Meditation and pranayama calm the mind, stilling the snowglobe and allowing everything to fall into silence. Through these practices we can purify the mind and rewire our thought patterns over time. With patience, we can cleanse the mind of fear and negativity and fill it with hope and peace.
Practicing Saucha Through Routine
Ayurveda teaches that a daily routine is absolutely necessary if one hopes to purify mind, body, and soul. Routine lessens the sense of chaos in our lives and helps us stay committed to the practices that make a real difference in our lives overtime. Routine is the path toward long-term change.
“If our house is gloomy because the windows are dirty, we don’t say there is a problem with the sun; we clean the windows. Yoga cleans the lens of consciousness in order to admit the sun.” – BKS Iyengar
Through self discipline and routine, we can slowly begin to clean the windows of the soul.
Here are a few ideas to practice saucha through routine:
Regularly tidy-up and and organize your space: home, office, or other area you spend a lot of time in.
Wake before the sunrise to practice yoga, meditation, gratitude, or other spiritual exercises.
Practice oral hygiene habits like tongue scraping and oil pulling.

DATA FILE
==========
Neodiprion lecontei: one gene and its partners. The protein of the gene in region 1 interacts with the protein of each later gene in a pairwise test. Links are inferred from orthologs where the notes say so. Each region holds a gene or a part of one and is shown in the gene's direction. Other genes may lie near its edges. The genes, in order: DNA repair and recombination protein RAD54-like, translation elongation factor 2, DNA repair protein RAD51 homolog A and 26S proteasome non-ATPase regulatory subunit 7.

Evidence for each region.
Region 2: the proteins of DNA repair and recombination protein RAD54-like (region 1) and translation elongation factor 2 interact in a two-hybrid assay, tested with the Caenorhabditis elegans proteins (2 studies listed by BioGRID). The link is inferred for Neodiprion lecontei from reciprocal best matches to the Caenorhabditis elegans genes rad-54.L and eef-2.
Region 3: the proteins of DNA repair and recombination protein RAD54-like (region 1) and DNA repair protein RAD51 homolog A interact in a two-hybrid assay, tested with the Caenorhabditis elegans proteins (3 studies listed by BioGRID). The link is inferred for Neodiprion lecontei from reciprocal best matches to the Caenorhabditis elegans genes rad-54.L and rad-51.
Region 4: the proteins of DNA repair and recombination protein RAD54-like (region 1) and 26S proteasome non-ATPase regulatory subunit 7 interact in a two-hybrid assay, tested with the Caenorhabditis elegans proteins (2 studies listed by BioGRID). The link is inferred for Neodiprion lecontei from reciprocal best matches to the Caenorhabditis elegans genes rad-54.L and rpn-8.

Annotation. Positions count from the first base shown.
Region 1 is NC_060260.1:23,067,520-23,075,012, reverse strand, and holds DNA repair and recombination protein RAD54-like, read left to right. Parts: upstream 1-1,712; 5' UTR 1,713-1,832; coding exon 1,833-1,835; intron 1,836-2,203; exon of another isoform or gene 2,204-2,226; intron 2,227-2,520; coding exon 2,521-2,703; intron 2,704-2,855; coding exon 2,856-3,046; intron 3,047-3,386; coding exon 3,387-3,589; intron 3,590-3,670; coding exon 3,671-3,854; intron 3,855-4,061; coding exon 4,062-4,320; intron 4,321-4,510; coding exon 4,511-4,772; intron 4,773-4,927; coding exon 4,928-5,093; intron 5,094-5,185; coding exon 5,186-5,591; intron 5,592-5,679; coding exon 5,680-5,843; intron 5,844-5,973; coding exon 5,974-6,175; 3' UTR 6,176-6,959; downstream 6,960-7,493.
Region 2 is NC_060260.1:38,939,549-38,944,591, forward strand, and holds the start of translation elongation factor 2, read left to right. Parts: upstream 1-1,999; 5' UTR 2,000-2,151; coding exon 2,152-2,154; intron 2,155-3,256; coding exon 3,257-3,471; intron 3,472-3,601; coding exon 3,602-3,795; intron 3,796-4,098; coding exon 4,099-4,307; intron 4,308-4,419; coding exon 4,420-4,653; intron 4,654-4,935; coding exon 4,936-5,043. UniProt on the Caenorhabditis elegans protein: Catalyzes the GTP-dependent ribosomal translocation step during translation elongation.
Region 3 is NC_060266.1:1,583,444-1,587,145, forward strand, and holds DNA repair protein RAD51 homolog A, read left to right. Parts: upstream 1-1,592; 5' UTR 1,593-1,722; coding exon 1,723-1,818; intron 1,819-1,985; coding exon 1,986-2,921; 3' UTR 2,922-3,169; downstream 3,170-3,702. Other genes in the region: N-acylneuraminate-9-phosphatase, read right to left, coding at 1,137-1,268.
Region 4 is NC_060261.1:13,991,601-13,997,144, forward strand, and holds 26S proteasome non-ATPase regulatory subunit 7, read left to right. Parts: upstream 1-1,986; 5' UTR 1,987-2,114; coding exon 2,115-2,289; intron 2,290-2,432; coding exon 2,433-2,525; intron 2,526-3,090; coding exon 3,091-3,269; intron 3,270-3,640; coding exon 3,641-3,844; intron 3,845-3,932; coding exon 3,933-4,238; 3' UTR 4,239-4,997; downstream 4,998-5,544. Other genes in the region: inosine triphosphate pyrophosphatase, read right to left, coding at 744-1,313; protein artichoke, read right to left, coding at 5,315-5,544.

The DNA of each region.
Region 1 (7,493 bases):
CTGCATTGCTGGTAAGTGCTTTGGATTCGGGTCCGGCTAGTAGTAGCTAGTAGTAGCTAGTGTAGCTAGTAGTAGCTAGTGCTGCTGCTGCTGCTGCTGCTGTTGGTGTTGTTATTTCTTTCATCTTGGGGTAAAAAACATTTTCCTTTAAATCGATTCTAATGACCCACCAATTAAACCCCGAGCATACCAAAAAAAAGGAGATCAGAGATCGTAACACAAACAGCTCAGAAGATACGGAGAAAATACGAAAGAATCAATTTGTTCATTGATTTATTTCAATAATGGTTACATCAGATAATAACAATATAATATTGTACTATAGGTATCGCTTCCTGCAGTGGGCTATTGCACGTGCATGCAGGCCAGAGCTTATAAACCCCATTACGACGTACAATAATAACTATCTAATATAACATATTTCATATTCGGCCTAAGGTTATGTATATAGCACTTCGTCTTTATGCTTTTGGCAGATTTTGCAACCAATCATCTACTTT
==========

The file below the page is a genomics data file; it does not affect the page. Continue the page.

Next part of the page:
Eat your meals around the same time each day.
Structure each day similarly so that you eat, wake, go to bed, and work around the same times and in the same ways.
Practice sun salutations or mantra when you wake up or before you go to bed.
Regularly practice abhyanga (self massage)
Move your body and exercise consistently.
Other Purification Practices
Practice asana (physical poses) to help purify the internal body.
Clean your yoga mat regularly so that you show up to a fresh mat.
Dhauti–cleansing of digestive tract
Nauli–abdominal massage and cleansing of the abdominal region
Kapalbhati or ‘shining skull breath’ – purification of the mind and intellect
Trataka or ‘blinkless gazing’ – a meditation practice commonly known as candle gazing
Saucha and Compassion For Self
As we incorporate habits into our lives that bring about purity of mind, body, and spirit, it can be easy to fall into the belief that there’s something inherently impure about us. This belief can trigger shame and self criticism. It can lead us down an exhausting path of perfectionism and self loathing, which takes us further from our inner purity.
The truth is that purity is our very nature. It isn’t something we must strive to achieve externally, but something we’ve always had that we’re simply reconnecting with. Saucha is a practice of revealing our true nature. It’s a journey of understanding and returning to the truth of our wholeness. Therefore, everything we do on the path of yoga and Ayurveda must be infused with self compassion. Celebrate the purity within you, and live with integrity as you pull back all the things that conceal that truth.
“Rather than trying to rid ourselves of an inherently impure self, we can turn around and embrace this life in all its realness—broken, messy, mysterious, and vibrantly alive.” – Tara Brach